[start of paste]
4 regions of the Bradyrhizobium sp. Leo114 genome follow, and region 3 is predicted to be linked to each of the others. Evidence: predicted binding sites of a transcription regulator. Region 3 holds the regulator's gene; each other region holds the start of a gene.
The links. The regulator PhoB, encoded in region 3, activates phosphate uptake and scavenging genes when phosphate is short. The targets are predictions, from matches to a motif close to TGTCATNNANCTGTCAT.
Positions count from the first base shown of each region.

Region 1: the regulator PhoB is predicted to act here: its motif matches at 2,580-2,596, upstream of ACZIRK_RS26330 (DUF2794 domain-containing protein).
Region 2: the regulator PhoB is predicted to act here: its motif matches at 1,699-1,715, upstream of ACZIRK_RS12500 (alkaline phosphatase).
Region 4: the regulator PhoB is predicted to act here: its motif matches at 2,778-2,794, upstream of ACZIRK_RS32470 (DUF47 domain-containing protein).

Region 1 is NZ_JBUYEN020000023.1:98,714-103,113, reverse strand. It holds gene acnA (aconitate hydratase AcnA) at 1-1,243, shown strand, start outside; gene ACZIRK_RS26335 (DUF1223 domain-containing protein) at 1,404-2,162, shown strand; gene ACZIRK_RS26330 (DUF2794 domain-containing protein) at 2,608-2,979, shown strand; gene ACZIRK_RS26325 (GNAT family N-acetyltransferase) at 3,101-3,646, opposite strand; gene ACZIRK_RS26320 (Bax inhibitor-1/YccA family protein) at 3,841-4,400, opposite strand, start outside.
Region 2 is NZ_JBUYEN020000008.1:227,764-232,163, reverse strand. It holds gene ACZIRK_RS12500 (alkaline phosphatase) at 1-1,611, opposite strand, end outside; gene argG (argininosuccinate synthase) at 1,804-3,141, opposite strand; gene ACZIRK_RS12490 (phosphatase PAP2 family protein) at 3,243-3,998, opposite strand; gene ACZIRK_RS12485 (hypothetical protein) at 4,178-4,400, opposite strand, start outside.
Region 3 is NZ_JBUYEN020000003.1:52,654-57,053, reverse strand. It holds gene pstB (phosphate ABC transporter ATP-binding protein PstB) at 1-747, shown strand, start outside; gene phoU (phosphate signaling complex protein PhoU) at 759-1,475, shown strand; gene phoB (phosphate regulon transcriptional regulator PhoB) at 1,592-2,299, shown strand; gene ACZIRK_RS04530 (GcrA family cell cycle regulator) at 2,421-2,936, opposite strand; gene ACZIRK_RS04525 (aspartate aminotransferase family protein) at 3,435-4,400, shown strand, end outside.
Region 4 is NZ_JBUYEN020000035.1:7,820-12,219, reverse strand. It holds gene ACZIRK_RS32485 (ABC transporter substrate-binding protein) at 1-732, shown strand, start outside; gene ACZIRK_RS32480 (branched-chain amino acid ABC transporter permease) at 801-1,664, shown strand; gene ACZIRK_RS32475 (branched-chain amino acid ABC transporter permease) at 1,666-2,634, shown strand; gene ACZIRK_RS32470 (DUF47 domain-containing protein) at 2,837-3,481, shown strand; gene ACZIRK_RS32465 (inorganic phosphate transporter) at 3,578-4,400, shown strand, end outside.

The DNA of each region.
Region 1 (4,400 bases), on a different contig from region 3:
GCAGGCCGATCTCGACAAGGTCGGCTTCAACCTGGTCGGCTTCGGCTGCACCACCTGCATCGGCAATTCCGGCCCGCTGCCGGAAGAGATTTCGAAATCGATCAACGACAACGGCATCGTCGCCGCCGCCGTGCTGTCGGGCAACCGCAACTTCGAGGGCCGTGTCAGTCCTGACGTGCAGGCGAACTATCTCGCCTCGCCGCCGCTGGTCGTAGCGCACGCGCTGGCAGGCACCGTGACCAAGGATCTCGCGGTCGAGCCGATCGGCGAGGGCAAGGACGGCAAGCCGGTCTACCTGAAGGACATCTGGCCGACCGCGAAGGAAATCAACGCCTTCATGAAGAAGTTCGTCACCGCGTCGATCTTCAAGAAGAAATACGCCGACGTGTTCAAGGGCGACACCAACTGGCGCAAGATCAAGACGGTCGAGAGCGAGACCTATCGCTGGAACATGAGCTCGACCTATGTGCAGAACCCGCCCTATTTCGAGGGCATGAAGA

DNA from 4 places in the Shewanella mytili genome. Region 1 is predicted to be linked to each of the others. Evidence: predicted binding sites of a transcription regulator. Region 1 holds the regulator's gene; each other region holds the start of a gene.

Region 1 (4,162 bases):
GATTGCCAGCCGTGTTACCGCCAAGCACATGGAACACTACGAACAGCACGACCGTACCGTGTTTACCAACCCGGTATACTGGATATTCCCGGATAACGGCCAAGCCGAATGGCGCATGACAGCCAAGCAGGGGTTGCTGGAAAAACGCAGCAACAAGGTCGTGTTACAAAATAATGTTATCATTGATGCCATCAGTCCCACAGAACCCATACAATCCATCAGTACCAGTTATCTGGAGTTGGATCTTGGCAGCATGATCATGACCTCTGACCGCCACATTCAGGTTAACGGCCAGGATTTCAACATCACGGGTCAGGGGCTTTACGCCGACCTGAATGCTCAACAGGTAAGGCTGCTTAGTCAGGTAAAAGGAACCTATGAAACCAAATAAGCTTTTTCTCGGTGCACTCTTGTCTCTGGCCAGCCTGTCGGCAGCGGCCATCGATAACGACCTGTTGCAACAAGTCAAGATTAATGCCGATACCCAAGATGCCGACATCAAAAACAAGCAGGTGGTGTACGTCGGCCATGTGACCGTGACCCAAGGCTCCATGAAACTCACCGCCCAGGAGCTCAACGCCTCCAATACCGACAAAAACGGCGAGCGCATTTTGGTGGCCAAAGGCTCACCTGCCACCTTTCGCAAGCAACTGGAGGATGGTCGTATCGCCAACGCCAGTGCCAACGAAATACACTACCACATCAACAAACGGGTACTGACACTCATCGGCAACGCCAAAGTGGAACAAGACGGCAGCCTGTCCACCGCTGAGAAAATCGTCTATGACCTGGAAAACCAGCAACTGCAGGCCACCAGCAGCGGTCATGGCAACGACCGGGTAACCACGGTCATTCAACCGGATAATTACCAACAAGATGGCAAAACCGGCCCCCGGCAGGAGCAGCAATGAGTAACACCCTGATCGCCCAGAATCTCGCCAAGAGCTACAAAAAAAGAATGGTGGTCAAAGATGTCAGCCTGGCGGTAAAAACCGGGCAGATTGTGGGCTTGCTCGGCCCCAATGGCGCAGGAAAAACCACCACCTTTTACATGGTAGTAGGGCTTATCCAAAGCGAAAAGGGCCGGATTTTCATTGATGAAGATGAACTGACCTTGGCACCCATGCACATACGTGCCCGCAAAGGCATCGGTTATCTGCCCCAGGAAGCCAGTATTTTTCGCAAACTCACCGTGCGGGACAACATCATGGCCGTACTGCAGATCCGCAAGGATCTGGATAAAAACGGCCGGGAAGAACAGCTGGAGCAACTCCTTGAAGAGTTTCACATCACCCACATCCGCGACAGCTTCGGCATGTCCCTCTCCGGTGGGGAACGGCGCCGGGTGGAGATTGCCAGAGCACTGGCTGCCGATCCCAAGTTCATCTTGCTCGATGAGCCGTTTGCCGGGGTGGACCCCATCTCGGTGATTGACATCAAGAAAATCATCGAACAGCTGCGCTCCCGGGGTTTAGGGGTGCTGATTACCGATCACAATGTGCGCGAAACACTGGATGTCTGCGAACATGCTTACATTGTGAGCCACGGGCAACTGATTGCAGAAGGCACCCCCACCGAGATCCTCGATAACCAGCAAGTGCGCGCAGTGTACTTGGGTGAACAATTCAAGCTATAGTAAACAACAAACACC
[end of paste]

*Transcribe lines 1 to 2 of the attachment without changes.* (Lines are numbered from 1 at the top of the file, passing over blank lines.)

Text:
4 regions of the Bradyrhizobium sp. Leo114 genome follow, and region 3 is predicted to be linked to each of the others. Evidence: predicted binding sites of a transcription regulator. Region 3 holds the regulator's gene; each other region holds the start of a gene.
The links. The regulator PhoB, encoded in region 3, activates phosphate uptake and scavenging genes when phosphate is short. The targets are predictions, from matches to a motif close to TGTCATNNANCTGTCAT.